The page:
apparel. Although he still hasn't gone to charm school, he has
lightened up in his dealings with reporters and players--and he's
dressing a lot better. Last week, when he opened his first camp
as coach of the Patriots, Belichick showed that he's still a
tough boss: He cut one player (tackle Ed Ellis) and suspended
four others, all for flunking a grueling conditioning test. But
afterward he said, "Maybe it's my fault. Maybe I didn't get my
message across to those guys."

As one close Belichick acquaintance says, "That's a good example
of how he's learned. In Cleveland he'd have ripped those guys [in
the press]."

Belichick, who went 36-44 and made the post-season once with the
Browns, also has entrusted offensive coordinator Charlie Weis
with far more responsibility than he did any offensive architect
he had in Cleveland. Belichick also believes that having owner
Bob Kraft on his side will be a plus he never had with the
Browns. "I feel much more comfortable and confident this time,"
says Belichick. "I know the program we put in place in Cleveland
will work here. We'll make adaptations, but a big difference--the
biggest positive, I believe--will be in ownership.

"I appreciate the chance Art Modell gave me in Cleveland, but
[the Browns were] Art's one business, and you can see how he's
run it. [The team] was $200 million in debt, or whatever. Robert
runs several businesses and has run them well. Philosophically we
think alike. When we disagree, at least you can see the
intelligence behind his way of thinking."

The End Zone
Dog Days Of Summer

A mutt from a trailer park near the Patriots' temporary training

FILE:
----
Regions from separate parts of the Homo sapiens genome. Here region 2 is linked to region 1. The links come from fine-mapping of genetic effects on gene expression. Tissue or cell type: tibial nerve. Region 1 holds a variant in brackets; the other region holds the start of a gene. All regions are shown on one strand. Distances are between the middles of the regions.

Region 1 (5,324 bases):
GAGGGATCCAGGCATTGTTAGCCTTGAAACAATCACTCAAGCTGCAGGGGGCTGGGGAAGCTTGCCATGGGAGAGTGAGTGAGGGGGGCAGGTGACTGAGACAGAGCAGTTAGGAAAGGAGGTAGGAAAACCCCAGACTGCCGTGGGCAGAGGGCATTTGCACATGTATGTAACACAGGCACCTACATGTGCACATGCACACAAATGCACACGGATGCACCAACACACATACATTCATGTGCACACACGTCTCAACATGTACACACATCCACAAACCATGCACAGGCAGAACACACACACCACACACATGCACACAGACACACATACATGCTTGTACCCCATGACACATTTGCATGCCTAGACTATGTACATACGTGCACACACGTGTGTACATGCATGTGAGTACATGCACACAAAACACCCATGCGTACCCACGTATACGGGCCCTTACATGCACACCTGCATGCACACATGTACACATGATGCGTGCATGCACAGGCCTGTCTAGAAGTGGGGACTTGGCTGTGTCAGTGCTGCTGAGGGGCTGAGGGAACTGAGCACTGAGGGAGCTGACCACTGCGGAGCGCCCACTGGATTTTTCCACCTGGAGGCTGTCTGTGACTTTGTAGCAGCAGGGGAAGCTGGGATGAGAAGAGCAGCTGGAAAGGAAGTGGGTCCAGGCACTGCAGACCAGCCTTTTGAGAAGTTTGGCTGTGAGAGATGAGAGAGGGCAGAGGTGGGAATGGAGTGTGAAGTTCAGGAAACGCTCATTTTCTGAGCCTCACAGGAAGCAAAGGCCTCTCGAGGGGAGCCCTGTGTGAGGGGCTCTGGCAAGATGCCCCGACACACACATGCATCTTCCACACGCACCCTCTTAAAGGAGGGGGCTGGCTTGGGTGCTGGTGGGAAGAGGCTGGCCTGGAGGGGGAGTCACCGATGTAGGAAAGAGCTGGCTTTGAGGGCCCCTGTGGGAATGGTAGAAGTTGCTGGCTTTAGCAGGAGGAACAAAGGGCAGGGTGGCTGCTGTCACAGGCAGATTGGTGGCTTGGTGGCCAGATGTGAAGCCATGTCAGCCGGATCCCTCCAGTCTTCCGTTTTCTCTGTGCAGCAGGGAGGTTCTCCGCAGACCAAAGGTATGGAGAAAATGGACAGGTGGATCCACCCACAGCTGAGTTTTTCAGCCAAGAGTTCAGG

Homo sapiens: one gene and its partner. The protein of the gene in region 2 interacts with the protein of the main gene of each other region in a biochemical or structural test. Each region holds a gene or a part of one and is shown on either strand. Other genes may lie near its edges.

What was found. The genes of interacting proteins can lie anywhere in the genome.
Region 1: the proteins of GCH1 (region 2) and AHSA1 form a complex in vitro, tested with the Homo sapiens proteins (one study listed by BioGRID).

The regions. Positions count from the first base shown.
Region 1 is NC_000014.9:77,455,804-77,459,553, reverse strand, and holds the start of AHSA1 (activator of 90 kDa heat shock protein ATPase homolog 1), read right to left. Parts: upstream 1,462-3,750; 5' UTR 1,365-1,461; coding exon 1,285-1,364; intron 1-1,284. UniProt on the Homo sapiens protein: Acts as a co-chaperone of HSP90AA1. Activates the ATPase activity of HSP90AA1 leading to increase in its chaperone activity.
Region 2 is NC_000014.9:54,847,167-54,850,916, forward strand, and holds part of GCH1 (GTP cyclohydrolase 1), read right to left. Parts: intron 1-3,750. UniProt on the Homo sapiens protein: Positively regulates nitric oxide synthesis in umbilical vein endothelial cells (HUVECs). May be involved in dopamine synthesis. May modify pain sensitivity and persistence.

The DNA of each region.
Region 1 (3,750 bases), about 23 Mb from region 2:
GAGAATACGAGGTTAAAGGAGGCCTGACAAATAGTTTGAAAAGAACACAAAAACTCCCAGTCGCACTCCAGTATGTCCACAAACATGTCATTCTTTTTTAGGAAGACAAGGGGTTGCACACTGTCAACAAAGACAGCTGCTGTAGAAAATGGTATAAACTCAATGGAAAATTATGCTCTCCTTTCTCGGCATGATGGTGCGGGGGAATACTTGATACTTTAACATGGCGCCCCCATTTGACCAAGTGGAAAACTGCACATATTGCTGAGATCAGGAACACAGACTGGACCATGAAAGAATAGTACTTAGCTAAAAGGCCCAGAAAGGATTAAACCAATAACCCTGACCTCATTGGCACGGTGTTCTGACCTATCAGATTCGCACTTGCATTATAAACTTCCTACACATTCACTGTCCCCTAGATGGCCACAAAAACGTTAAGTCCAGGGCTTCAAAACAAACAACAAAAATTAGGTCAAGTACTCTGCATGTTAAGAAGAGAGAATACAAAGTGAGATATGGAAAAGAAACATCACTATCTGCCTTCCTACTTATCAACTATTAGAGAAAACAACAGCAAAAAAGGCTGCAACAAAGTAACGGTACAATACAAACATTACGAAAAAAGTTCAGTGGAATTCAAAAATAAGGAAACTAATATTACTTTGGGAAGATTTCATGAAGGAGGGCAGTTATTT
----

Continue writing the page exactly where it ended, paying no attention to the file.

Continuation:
site in Foxboro came bounding onto the practice field last week,
making a beeline for wideout Terry Glenn just after Glenn had
hauled in a long pass. The dog leaped and smashed his snout into
the nose of the football, popping it from Glenn's grip. The dog
then clenched the ball in its mouth, and by the time ball boys
had collared the dog and freed the ball, it wasn't worth using.
"This ball didn't have a little dog slobber on it," coach Bill
Belichick said. "It was dripping."

COLOR PHOTO: DAMIAN STROHMEYER Underwood, who has shed 40 pounds, made a strong first impression in camp with Dallas.

COLOR PHOTO: CHRIS COVATTA Belichick has renewed confidence in taking the helm for the second time.


When Rams coach Mike Martz studied tapes of his powerful 1999
offense, he thought one player, wideout Torry Holt, could take on
a bigger role this year. So look for Holt, who caught 52 passes
for 788 yards and six touchdowns, to move from strictly an
outside receiver to one who runs more routes from the slot and in
motion. Don't be surprised if he has a 90-catch season....

A friend of Vinny Testaverde's says the Jets' quarterback would
like to finish his career near his Tampa-area home beginning in
2001 or 2002. That will be tricky. Testaverde, who turns 37 in
November, is under contract with the Jets through 2005....

The Redskins' Andy Heck, an 11-year veteran who started at left
tackle for Washington in '99, was held out of early drills with
a bad back and will probably retire by mid-August. That loss
would put big-time pressure on first-round draft pick Chris
Samuels to excel from Game 1 for the Redskins to be a Super Bowl
contender. "This team shouldn't worry about me," Samuels said
after battling Bruce Smith to a draw in a pass-rushing drill on
his first day of training camp. "I'll show them I can handle the

If 38-year-old Reggie White, who is likely to play no more than
one year, speaks the truth when he says he's coming out of
retirement because he wants another Super Bowl ring, why did he
pick the Panthers over the AFC champion Titans?...

New Packers coach Mike Sherman will do one key thing that
predecessor Ray Rhodes didn't last year: Demand that quarterback
Brett Favre play with more discipline, as he did in leading
Green Bay to Super Bowls XXXI and XXXII.